Meet the tech boss, same as the old boss

“Power corrupts, and absolute power corrupts absolutely.” It seems darkly funny, now, that anyone ever dared to dream that tech would be different. But we did, once. We would build new companies in new ways, was the thinking, not like the amoral industrial behemoths of old. The corporate villains of 90s cyberpunk were fresh in our imaginations. We weren’t going to be like that. We were going to show that you could get rich, do good, and treat everyone who worked for or interacted with your business with fundamental decency, all at the same time.

The poster child for this was, of course, Google, whose corporate code of conduct for fifteen years famously included the motto “don’t be evil.” No longer, and the symbolism is all too apt. Since removing that phrase in 2015, we’ve all witnessed reports of widespread sexual harassment, including 13 senior managers fired for it; Project Maven; and Project Dragonfly. Internal backlashes and a mass walkout led to retractions and changes, courtesy of Google employees rather than management … and now we’re seeing multiple reports of management retaliation against those employees.

Facebook? I mean, where do we even begin. Rootkits on teenagers‘ phones. Privacy catastrophe after privacy catastrophe. Admissions that they didn’t do enough to prevent Facebook-fostered violence in Myanmar. Sheryl Sandberg personally ordering opposition research on a Facebook critic. And those are just stories from the last six months alone!

Amazon? Consider how they overwork and underpay delivery drivers and warehouse workers. Apple? Consider how they “deny Chinese users the ability to install the VPN and E2E messaging apps that would allow them to avoid pervasive censorship and surveillance,” to quote Stanford’s Alex Stamos. Microsoft? The grand dame of the Big Five has mostly evolved into a quiet enterprise respectability, but has recently seen “dozens of” reports of sexual harassment and discrimination ignored by HR, along with demands for cancellation of the HoloLens military contract.

Those are the five most valuable publicly traded companies in the world. It’s far from “absolute power,” but it’s far more power than the tech industry has had before. Have we avoided corruption and complacency? Have we done things differently? Have we been better than our predecessors? Not half so much as we hoped back in the giddy early days of the Internet. Not a quarter. Not an eighth.

And it’s mostly so gratuitous. Google didn’t need to try to build a censored search engine for China. They don’t need the money — they’re a giant money-printing machine already — and the Chinese people don’t need their product. Amazon doesn’t need to treat its lower-paid workers with vicious contempt. (It’s true they finally — finally! — raised their minimum wage to $15, but it could very easily afford to make their pay and working conditions substantially better yet.) Facebook doesn’t need to … to increasingly act like a company whose management is composed largely of wide-eyed cultists and/or mustache-twirling villains, basically.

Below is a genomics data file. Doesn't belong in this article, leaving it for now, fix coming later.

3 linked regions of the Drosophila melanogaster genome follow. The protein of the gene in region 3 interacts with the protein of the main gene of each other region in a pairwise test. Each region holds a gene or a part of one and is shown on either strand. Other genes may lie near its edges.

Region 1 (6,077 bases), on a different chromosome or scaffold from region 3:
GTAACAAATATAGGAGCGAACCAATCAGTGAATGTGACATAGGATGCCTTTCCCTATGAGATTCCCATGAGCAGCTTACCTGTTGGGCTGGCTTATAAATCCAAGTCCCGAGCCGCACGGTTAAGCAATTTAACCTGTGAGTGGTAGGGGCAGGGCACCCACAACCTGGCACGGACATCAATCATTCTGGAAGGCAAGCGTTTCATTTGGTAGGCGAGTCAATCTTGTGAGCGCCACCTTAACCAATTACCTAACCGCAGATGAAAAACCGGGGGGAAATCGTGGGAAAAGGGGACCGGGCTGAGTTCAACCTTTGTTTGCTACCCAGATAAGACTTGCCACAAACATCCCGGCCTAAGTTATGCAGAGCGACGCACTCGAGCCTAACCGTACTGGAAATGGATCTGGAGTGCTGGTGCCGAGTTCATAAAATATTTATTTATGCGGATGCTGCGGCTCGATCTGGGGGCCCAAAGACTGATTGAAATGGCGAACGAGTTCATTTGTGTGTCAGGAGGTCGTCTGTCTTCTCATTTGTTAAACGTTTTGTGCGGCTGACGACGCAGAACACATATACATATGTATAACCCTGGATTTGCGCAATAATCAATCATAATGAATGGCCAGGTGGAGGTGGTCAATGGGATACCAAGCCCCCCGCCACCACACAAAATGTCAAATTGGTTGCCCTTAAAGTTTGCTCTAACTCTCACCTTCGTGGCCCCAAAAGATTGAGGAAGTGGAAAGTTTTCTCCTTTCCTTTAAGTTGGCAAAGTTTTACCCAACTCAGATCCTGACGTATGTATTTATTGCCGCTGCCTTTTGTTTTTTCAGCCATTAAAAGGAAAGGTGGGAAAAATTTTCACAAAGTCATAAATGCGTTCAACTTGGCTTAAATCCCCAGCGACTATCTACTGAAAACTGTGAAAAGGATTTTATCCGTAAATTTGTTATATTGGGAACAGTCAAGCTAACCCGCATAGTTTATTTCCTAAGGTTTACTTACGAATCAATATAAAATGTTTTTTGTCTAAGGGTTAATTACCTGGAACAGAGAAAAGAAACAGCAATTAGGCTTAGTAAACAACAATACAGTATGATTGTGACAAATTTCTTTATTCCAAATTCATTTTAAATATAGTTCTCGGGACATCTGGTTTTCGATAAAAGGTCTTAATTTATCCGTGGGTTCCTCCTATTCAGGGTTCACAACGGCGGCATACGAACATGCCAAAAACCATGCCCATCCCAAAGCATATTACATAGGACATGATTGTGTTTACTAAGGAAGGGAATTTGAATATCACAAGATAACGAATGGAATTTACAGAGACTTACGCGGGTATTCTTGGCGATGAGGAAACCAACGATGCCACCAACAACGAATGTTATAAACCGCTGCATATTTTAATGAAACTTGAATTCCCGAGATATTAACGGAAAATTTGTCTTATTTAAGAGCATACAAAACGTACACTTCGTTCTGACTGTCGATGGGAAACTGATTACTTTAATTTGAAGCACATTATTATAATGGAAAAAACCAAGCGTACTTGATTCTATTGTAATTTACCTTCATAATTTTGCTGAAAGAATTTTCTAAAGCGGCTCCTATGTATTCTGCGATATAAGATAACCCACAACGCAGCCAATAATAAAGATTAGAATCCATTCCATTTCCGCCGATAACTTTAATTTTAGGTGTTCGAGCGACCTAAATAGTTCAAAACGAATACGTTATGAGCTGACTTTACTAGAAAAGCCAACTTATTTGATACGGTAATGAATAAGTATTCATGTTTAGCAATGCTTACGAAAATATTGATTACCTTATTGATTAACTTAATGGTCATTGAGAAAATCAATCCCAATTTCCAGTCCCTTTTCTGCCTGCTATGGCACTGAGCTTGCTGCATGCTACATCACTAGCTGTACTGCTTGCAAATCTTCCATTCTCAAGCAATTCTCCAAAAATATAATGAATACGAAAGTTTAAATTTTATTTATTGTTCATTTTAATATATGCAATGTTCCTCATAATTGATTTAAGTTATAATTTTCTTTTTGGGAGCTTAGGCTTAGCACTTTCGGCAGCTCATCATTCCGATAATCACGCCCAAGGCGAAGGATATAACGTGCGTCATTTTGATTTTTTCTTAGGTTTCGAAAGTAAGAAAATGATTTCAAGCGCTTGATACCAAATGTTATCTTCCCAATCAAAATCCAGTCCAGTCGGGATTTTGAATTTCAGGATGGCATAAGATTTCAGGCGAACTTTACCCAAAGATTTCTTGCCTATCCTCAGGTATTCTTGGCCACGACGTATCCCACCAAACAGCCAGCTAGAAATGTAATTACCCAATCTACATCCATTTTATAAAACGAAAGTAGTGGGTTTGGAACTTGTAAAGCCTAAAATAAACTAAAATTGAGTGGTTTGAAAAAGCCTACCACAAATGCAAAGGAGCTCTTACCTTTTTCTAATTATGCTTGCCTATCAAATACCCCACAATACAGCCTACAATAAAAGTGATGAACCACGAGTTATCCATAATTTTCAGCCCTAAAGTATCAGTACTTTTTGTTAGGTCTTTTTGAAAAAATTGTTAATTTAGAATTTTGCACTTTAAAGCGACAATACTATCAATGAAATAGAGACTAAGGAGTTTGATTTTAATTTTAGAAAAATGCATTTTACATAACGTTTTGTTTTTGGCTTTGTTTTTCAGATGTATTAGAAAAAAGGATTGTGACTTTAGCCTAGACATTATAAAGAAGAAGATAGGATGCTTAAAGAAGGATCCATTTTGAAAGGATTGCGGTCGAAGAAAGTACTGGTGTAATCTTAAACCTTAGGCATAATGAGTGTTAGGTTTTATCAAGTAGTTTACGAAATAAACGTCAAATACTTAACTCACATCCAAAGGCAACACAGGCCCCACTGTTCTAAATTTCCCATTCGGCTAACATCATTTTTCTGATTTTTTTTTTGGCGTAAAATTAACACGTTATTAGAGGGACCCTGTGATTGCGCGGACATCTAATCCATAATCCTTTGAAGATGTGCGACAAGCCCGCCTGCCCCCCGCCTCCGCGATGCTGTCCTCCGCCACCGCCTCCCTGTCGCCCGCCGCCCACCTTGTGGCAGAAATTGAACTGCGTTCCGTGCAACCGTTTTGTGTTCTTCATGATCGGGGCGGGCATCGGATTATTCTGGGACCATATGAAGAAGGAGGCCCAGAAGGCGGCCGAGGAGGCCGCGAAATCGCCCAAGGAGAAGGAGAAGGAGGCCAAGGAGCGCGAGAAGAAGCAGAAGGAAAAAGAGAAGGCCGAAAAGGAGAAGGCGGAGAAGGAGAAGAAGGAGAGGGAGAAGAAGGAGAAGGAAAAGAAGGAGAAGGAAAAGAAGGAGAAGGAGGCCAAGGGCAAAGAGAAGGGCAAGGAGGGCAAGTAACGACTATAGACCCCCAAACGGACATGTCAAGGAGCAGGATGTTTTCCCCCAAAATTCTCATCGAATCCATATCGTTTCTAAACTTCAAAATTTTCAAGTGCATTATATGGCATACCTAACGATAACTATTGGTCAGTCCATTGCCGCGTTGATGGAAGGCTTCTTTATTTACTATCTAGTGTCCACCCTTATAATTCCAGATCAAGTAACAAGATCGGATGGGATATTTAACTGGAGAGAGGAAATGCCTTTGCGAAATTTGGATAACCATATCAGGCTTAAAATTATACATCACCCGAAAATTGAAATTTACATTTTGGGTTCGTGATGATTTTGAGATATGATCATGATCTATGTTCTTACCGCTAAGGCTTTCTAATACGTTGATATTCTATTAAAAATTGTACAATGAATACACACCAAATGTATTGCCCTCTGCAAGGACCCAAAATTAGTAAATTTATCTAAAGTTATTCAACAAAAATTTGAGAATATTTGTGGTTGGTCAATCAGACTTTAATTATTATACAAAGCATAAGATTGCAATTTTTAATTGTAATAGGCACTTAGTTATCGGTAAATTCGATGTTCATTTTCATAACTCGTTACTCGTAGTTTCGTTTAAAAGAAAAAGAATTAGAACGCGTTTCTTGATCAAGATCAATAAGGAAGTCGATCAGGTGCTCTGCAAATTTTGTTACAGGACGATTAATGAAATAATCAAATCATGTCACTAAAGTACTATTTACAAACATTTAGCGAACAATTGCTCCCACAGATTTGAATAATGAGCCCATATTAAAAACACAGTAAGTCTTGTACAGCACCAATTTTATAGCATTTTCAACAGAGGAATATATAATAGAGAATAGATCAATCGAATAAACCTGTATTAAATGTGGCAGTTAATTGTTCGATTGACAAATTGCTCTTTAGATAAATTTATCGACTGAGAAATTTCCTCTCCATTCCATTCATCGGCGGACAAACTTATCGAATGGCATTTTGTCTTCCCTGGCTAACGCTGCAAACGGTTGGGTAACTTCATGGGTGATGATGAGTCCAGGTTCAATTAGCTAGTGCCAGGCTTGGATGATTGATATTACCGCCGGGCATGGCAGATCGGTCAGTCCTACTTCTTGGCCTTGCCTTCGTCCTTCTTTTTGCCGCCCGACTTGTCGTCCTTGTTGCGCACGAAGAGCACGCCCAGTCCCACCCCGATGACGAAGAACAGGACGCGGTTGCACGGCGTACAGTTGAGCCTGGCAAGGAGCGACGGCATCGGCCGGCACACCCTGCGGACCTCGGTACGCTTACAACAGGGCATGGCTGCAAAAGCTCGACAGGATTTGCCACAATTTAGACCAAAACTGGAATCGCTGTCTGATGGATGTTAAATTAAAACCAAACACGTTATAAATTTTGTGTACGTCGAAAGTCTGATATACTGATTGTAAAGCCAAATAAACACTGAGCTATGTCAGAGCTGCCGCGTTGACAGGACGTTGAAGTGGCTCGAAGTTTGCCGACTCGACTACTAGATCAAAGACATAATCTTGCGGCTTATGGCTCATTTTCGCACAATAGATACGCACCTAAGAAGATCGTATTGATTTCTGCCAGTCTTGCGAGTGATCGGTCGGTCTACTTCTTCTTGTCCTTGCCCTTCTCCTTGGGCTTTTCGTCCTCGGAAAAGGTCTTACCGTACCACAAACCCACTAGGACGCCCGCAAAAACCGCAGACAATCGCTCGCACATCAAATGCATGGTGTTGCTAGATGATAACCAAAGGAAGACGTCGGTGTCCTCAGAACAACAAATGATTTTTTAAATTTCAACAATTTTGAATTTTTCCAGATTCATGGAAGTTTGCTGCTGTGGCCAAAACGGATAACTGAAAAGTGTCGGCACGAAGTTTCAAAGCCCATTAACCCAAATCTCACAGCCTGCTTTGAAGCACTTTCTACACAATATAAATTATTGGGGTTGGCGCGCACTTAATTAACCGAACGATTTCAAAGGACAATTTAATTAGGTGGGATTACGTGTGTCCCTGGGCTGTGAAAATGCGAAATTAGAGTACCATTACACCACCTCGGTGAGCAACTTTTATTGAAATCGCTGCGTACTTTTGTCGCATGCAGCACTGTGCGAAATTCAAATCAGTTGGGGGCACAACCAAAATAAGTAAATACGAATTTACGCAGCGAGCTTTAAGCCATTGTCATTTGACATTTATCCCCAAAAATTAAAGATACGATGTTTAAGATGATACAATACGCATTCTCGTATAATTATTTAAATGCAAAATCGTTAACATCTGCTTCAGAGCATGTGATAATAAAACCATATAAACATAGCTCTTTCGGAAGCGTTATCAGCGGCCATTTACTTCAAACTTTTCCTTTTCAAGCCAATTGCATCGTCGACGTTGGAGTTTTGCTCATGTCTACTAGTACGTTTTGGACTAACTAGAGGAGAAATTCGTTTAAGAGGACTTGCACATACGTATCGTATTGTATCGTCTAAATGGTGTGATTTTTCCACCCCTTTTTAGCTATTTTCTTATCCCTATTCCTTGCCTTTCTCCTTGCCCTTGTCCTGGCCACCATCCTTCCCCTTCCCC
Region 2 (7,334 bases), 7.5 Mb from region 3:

Google should have promoted the organizers of their walkout, but there, at least, you can see why they didn’t. Raw fear. The one thing which truly frightens the management of big tech companies, more than regulators, more than competitors, more than climate change, is their own employees.

Is it that the modern megacorps have inherited from their forebears the obsession with growth at all costs, a religious drive to cast their net over every aspect of the entire world, so it’s still not enough for each of those companies to make billions upon billions from advertising and commerce to spend on their famous — and now sometimes infamous — “moonshot” projects? (Don’t talk to me about the fiduciary duty of maximum profit. Tech senior management can interpret that “duty” however they see fit.)

Is it that any sufficiently large and wealthy organization becomes, in its upper reaches, a nest of would-be Game of Thrones starlets, playing power politics with their pet projects and personal careers, regardless of the costs and repercussions? (At least when they are born of hypergrowth; it’s noticeable that more-mature Apple and Microsoft, while imperfect, still seem by some considerable distance the least objectionable of these Big Five, and Facebook the most so.)

I don’t want to sound like I think the tech industry is guilty of ruining everything. Not at all. The greatest trick the finance industry ever pulled is somehow convincing (some of) the world that it’s the tech industry who are the primary drivers of inequality. As for the many media who seem to be trying to pin recent election outcomes, and all other ills of the world, on tech, well

But the existence of greater failures should not blind us to our own, and whether we have failed in an old way or a new one is moot. Accepting this failure is — at least for people like me who were once actually dumb/optimistic enough to believe that things might be different this time — an important step towards trying to build something better.

from TechCrunch